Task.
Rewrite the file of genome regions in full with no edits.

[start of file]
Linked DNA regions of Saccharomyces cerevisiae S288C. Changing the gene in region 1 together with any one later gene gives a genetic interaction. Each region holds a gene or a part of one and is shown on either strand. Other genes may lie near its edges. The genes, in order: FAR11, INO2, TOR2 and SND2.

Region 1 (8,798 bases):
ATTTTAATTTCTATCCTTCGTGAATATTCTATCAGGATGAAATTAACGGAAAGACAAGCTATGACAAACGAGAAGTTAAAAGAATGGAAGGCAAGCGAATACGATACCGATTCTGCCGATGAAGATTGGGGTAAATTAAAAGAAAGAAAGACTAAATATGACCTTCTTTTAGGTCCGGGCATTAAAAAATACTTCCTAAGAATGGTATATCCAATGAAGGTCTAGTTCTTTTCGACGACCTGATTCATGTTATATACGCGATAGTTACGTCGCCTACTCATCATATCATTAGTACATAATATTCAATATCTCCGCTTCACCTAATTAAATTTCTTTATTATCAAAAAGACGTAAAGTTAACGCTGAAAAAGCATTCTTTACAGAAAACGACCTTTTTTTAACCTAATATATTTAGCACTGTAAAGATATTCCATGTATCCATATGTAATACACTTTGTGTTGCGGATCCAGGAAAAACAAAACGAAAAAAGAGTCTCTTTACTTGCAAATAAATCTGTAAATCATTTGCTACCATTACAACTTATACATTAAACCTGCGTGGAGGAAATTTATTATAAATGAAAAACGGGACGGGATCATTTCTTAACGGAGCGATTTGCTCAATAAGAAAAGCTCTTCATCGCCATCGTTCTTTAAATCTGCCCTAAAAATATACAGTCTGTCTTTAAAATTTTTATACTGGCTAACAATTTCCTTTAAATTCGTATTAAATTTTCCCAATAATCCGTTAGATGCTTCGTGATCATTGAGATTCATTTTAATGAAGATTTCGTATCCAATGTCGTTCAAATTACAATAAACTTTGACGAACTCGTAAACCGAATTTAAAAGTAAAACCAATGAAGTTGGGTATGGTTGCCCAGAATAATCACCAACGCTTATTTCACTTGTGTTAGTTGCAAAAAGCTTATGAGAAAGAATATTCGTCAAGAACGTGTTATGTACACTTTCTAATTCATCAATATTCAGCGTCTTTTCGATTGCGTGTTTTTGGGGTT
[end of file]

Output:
Linked DNA regions of Saccharomyces cerevisiae S288C. Changing the gene in region 1 together with any one later gene gives a genetic interaction. Each region holds a gene or a part of one and is shown on either strand. Other genes may lie near its edges. The genes, in order: FAR11, INO2, TOR2 and SND2.

Region 1 (8,798 bases):
ATTTTAATTTCTATCCTTCGTGAATATTCTATCAGGATGAAATTAACGGAAAGACAAGCTATGACAAACGAGAAGTTAAAAGAATGGAAGGCAAGCGAATACGATACCGATTCTGCCGATGAAGATTGGGGTAAATTAAAAGAAAGAAAGACTAAATATGACCTTCTTTTAGGTCCGGGCATTAAAAAATACTTCCTAAGAATGGTATATCCAATGAAGGTCTAGTTCTTTTCGACGACCTGATTCATGTTATATACGCGATAGTTACGTCGCCTACTCATCATATCATTAGTACATAATATTCAATATCTCCGCTTCACCTAATTAAATTTCTTTATTATCAAAAAGACGTAAAGTTAACGCTGAAAAAGCATTCTTTACAGAAAACGACCTTTTTTTAACCTAATATATTTAGCACTGTAAAGATATTCCATGTATCCATATGTAATACACTTTGTGTTGCGGATCCAGGAAAAACAAAACGAAAAAAGAGTCTCTTTACTTGCAAATAAATCTGTAAATCATTTGCTACCATTACAACTTATACATTAAACCTGCGTGGAGGAAATTTATTATAAATGAAAAACGGGACGGGATCATTTCTTAACGGAGCGATTTGCTCAATAAGAAAAGCTCTTCATCGCCATCGTTCTTTAAATCTGCCCTAAAAATATACAGTCTGTCTTTAAAATTTTTATACTGGCTAACAATTTCCTTTAAATTCGTATTAAATTTTCCCAATAATCCGTTAGATGCTTCGTGATCATTGAGATTCATTTTAATGAAGATTTCGTATCCAATGTCGTTCAAATTACAATAAACTTTGACGAACTCGTAAACCGAATTTAAAAGTAAAACCAATGAAGTTGGGTATGGTTGCCCAGAATAATCACCAACGCTTATTTCACTTGTGTTAGTTGCAAAAAGCTTATGAGAAAGAATATTCGTCAAGAACGTGTTATGTACACTTTCTAATTCATCAATATTCAGCGTCTTTTCGATTGCGTGTTTTTGGGGTT